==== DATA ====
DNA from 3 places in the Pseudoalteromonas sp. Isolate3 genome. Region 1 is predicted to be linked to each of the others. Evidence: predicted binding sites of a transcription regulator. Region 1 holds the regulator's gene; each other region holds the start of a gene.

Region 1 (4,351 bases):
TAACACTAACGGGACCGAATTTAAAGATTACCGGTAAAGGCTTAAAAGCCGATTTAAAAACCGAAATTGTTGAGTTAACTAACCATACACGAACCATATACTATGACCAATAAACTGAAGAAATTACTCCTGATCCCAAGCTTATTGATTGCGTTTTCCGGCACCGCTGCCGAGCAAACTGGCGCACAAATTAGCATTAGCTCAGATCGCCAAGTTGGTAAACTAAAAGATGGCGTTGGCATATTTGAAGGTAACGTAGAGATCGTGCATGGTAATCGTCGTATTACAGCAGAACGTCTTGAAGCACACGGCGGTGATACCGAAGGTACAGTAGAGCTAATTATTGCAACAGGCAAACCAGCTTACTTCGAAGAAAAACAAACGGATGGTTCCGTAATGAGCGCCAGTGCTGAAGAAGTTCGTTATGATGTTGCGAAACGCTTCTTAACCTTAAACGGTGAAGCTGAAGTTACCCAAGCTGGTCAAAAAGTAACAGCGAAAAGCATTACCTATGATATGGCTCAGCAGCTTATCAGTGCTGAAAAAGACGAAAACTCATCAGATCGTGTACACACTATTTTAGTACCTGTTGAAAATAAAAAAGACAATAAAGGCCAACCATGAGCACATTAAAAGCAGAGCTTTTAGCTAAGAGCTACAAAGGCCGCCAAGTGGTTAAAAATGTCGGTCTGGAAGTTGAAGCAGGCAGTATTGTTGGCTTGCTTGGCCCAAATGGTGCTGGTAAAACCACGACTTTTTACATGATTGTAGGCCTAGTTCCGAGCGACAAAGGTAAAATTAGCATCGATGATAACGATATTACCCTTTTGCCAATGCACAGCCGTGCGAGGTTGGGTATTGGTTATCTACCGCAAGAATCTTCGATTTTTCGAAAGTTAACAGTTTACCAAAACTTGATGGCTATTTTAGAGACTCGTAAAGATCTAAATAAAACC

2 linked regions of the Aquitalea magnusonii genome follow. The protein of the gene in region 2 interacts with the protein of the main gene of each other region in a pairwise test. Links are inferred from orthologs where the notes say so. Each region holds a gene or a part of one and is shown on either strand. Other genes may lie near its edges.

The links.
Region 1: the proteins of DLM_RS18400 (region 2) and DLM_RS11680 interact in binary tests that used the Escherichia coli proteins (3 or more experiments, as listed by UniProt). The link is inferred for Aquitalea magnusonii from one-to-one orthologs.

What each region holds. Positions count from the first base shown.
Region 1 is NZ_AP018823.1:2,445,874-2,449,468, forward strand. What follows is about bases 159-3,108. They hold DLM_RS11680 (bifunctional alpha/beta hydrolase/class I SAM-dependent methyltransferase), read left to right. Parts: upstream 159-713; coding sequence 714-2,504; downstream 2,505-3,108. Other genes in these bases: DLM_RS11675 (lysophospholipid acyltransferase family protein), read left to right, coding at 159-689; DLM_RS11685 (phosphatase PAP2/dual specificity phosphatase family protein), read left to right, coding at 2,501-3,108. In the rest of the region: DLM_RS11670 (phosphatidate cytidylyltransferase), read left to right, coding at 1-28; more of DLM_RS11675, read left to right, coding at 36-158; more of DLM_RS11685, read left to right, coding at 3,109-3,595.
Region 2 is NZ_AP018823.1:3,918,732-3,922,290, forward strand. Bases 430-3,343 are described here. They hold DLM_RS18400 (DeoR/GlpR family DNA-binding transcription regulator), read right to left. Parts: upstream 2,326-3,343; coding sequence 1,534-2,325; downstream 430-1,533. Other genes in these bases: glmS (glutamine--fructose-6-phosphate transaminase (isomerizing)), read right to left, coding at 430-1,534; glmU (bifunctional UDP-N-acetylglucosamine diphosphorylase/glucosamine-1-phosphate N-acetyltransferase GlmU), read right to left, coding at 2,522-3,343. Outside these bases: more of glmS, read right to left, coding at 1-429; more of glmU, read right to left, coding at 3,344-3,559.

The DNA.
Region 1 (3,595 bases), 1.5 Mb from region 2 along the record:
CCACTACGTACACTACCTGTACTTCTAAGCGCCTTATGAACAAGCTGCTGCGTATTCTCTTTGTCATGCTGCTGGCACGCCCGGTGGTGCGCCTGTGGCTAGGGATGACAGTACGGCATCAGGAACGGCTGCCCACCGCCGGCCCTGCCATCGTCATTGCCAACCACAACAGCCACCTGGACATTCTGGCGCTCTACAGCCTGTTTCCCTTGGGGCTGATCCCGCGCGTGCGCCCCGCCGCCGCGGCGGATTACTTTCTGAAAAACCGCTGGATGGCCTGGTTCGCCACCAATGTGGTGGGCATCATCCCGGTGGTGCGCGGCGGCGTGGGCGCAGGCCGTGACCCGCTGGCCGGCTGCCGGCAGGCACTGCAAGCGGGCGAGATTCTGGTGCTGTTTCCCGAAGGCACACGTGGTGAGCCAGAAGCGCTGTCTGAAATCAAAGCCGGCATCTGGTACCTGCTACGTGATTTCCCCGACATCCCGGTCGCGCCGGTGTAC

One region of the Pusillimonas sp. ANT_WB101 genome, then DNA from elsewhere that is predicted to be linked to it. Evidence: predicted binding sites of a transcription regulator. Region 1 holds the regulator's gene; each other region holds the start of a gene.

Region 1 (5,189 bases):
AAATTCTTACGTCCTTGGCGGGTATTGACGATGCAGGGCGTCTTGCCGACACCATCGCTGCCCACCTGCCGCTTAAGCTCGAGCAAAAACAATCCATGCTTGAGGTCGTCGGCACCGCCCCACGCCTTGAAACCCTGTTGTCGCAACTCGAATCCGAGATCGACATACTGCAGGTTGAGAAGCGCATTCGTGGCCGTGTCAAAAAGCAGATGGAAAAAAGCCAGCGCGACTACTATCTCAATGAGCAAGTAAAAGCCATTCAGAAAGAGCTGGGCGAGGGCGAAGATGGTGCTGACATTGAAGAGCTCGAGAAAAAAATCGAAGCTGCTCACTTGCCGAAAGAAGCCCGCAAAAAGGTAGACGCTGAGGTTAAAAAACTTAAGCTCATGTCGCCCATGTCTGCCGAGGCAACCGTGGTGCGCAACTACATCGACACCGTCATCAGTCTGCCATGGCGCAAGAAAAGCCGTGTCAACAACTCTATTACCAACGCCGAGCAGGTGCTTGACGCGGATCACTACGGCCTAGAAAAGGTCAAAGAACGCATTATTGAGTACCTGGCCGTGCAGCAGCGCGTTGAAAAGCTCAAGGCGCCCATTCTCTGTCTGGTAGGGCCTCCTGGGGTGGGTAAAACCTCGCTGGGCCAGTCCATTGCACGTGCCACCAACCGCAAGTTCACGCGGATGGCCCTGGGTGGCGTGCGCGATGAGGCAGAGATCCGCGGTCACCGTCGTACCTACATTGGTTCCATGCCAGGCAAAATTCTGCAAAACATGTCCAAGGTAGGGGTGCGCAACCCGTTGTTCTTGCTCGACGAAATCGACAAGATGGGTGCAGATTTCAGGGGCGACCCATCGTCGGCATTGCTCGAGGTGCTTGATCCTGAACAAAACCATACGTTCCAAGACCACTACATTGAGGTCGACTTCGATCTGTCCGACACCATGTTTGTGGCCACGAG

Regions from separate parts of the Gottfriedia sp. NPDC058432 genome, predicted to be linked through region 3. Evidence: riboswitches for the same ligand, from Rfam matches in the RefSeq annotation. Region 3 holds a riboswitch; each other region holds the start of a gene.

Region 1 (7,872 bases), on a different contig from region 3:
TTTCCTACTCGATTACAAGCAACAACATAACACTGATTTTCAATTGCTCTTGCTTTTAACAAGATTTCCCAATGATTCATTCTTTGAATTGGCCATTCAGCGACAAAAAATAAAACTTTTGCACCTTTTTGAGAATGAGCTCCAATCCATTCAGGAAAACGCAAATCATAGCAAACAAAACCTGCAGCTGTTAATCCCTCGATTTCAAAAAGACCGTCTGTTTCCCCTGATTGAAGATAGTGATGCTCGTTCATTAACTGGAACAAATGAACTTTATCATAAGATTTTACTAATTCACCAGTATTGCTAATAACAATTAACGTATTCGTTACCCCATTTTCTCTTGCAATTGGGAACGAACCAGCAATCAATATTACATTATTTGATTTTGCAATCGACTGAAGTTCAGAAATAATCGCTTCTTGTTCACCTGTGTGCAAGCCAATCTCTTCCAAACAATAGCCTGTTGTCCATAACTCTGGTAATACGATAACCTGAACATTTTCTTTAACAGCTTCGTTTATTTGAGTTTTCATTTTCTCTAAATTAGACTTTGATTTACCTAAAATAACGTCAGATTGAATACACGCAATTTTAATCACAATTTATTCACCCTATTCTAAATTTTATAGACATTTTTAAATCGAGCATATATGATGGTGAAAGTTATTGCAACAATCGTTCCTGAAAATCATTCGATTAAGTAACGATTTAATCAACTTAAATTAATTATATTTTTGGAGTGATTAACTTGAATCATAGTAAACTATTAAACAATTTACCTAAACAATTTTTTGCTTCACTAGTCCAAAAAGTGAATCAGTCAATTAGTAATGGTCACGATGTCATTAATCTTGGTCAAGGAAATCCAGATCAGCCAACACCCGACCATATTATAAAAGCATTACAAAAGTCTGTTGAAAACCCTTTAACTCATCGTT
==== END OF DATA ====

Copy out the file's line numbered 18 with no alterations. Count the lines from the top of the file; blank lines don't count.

TTTCCTACTCGATTACAAGCAACAACATAACACTGATTTTCAATTGCTCTTGCTTTTAACAAGATTTCCCAATGATTCATTCTTTGAATTGGCCATTCAGCGACAAAAAATAAAACTTTTGCACCTTTTTGAGAATGAGCTCCAATCCATTCAGGAAAACGCAAATCATAGCAAACAAAACCTGCAGCTGTTAATCCCTCGATTTCAAAAAGACCGTCTGTTTCCCCTGATTGAAGATAGTGATGCTCGTTCATTAACTGGAACAAATGAACTTTATCATAAGATTTTACTAATTCACCAGTATTGCTAATAACAATTAACGTATTCGTTACCCCATTTTCTCTTGCAATTGGGAACGAACCAGCAATCAATATTACATTATTTGATTTTGCAATCGACTGAAGTTCAGAAATAATCGCTTCTTGTTCACCTGTGTGCAAGCCAATCTCTTCCAAACAATAGCCTGTTGTCCATAACTCTGGTAATACGATAACCTGAACATTTTCTTTAACAGCTTCGTTTATTTGAGTTTTCATTTTCTCTAAATTAGACTTTGATTTACCTAAAATAACGTCAGATTGAATACACGCAATTTTAATCACAATTTATTCACCCTATTCTAAATTTTATAGACATTTTTAAATCGAGCATATATGATGGTGAAAGTTATTGCAACAATCGTTCCTGAAAATCATTCGATTAAGTAACGATTTAATCAACTTAAATTAATTATATTTTTGGAGTGATTAACTTGAATCATAGTAAACTATTAAACAATTTACCTAAACAATTTTTTGCTTCACTAGTCCAAAAAGTGAATCAGTCAATTAGTAATGGTCACGATGTCATTAATCTTGGTCAAGGAAATCCAGATCAGCCAACACCCGACCATATTATAAAAGCATTACAAAAGTCTGTTGAAAACCCTTTAACTCATCGTT